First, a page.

And we’re all better for it.

Now I am going to Walk Like an Egyptian.

Looking for Opportunities Now?

Each year, Growthink reviews hundreds of startup and emerging company opportunities and selects those with the best management teams, market opportunities, and financial prospects.

To learn more about opportunities we are following now, click here.

To your success,

Jay Turo

Jay Turo


Feedback on Growthink’s Webinar on the Future of Interactive Advertising


“Great session! Very interesting! Thank you!”

                    - David V.

“Good format with discussion conversation versus a presenter just talking to the screen.  Very easy and fun to listen to.  Good slides being very simple and easy to read. Slides provided easy path to follow conversation in knowing what direction presentation was going.”

                    - Joel W.

Thanks for putting together knowledgeable, well-paced presentation. It must be a lot of work but the final presentation demonstrates polish & smarts. Much appreciated!
                    - Nathaniel W.

Great webinar. It was informative.  I enjoyed hearing the perspectives of the various presenters and their responses to the questions posed.

                    - Chuck N.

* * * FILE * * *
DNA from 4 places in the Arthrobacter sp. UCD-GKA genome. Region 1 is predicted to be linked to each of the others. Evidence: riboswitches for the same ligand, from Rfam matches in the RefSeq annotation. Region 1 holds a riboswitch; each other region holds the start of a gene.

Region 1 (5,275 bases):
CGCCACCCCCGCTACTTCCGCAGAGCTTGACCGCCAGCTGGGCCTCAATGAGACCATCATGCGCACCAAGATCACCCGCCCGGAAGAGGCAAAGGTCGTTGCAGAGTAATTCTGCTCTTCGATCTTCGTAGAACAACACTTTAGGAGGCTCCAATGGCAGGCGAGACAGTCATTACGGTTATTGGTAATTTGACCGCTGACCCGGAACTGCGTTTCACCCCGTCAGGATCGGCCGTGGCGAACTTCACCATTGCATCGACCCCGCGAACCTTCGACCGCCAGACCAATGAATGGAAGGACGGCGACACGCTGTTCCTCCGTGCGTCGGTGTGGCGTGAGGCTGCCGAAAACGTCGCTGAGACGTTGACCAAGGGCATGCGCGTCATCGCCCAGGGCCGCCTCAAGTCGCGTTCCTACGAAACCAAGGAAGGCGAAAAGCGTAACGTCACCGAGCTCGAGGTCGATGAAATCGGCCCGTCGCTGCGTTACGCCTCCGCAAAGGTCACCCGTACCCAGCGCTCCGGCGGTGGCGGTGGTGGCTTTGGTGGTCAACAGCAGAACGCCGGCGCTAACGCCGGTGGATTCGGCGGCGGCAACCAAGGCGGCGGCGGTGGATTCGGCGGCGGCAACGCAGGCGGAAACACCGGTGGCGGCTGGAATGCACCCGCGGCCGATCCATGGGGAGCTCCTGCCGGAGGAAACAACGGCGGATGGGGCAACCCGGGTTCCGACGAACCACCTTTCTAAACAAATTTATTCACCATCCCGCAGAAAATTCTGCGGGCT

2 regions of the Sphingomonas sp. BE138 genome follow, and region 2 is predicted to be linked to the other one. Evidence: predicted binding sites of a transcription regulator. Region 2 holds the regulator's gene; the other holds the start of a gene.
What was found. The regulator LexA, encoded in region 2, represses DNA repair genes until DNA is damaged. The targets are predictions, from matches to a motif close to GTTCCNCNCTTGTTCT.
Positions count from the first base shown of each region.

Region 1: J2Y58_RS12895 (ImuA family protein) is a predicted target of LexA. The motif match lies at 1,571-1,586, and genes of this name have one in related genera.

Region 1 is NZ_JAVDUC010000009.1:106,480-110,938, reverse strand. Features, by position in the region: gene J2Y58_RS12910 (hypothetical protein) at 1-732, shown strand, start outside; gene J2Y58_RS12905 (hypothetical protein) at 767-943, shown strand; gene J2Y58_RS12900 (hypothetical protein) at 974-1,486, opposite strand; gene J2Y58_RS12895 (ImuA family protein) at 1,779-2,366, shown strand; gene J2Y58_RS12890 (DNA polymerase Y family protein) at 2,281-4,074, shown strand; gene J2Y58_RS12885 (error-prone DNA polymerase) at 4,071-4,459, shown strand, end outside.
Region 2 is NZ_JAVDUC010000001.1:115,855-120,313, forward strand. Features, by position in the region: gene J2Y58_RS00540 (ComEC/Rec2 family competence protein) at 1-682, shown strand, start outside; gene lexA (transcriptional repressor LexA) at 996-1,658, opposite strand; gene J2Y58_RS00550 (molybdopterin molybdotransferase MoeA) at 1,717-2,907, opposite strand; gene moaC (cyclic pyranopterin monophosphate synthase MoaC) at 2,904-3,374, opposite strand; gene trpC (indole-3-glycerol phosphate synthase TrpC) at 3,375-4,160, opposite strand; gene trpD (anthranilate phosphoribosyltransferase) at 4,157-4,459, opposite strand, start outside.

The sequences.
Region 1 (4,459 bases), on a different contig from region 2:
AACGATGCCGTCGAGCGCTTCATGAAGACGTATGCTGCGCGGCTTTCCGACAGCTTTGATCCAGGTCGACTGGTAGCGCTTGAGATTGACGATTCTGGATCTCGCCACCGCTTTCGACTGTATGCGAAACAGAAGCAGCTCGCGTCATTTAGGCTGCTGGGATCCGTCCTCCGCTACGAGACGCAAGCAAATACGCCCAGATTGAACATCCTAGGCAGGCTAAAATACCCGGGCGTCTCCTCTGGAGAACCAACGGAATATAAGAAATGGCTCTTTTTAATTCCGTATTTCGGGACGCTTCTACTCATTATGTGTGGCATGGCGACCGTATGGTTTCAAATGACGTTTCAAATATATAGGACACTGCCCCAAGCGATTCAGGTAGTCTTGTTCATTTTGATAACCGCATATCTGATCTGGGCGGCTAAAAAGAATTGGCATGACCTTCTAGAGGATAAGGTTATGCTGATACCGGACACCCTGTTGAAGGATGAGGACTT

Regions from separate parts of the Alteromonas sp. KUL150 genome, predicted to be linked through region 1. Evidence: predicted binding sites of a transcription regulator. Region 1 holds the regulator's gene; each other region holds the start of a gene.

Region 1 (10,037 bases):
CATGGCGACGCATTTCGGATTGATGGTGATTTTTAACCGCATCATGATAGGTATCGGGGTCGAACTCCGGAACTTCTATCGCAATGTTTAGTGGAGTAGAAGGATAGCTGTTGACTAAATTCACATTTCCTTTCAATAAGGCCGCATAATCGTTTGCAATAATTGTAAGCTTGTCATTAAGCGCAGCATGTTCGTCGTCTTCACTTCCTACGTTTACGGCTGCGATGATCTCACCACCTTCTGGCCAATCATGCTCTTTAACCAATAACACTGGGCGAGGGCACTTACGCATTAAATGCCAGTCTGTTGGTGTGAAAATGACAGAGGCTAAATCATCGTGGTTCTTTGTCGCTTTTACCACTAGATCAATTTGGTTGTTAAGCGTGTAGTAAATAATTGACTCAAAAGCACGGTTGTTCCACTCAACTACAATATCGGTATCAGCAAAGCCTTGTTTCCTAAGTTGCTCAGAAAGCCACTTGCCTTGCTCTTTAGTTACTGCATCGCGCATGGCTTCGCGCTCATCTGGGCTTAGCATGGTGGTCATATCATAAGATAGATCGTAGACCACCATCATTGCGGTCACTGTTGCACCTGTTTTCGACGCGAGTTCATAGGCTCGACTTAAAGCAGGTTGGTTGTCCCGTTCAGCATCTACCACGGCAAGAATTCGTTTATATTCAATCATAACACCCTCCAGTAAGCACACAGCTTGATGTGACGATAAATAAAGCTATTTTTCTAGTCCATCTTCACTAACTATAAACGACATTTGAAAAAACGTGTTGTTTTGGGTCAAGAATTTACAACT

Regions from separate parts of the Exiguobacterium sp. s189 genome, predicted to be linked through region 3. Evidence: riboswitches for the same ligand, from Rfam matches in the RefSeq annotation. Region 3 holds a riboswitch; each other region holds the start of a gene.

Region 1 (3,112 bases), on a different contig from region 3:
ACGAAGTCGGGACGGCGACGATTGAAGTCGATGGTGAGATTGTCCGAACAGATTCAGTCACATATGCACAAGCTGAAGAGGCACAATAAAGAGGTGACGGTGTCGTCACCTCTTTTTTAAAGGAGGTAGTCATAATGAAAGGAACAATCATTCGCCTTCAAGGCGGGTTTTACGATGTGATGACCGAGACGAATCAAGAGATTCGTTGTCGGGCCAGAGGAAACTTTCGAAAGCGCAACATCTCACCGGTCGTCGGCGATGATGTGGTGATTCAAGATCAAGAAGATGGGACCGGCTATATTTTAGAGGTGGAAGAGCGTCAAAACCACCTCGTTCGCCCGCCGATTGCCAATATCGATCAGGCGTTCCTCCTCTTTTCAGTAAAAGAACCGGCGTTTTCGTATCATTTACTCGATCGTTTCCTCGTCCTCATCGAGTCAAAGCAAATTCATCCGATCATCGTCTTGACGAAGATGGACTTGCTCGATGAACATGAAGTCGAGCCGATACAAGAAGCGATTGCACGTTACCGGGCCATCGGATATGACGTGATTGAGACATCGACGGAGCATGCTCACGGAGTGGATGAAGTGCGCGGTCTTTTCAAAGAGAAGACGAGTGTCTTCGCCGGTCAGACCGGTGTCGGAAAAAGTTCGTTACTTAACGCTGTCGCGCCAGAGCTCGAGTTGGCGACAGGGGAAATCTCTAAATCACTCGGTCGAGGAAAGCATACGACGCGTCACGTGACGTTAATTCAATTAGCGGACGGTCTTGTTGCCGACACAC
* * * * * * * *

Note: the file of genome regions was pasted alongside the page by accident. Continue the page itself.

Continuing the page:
Very well done!

                    - Deborah J.

The info presented in the beginning about the ad business models you like and how customers are behaving and responding was invaluable.  Absolutely fantastic; I'm eager to see the slides and use the info to frame conversations with clients.  Great strategic value.

                    - Antoinette N.   

Excellent webinar - provided a good education about the online media landscape. Kudos to Growthink for organizing this.

                    - Manuel G.

Great hour! Wonderful to have a few different voices. I would love to hear more about what you do.

                    - Megan M.

That was one damned good webcast today.

                    - Mike W.

Smart, wide- ranging perspective on the ad-tech market.

                    - Nathaniel W.

This presentation made me want to learn more about the Web 2.0 marketing solutions/referrals that Growthink offers their clients.

                    - Chris M.

I felt the webinar offered valuable insights with respect to direction within the tech sector and would like to stay abreast of developments utilizing you as a resource.

                    - Michael S.

Link to webinar recording here:


Are Facebook and Groupon Bubbles Waiting To Burst?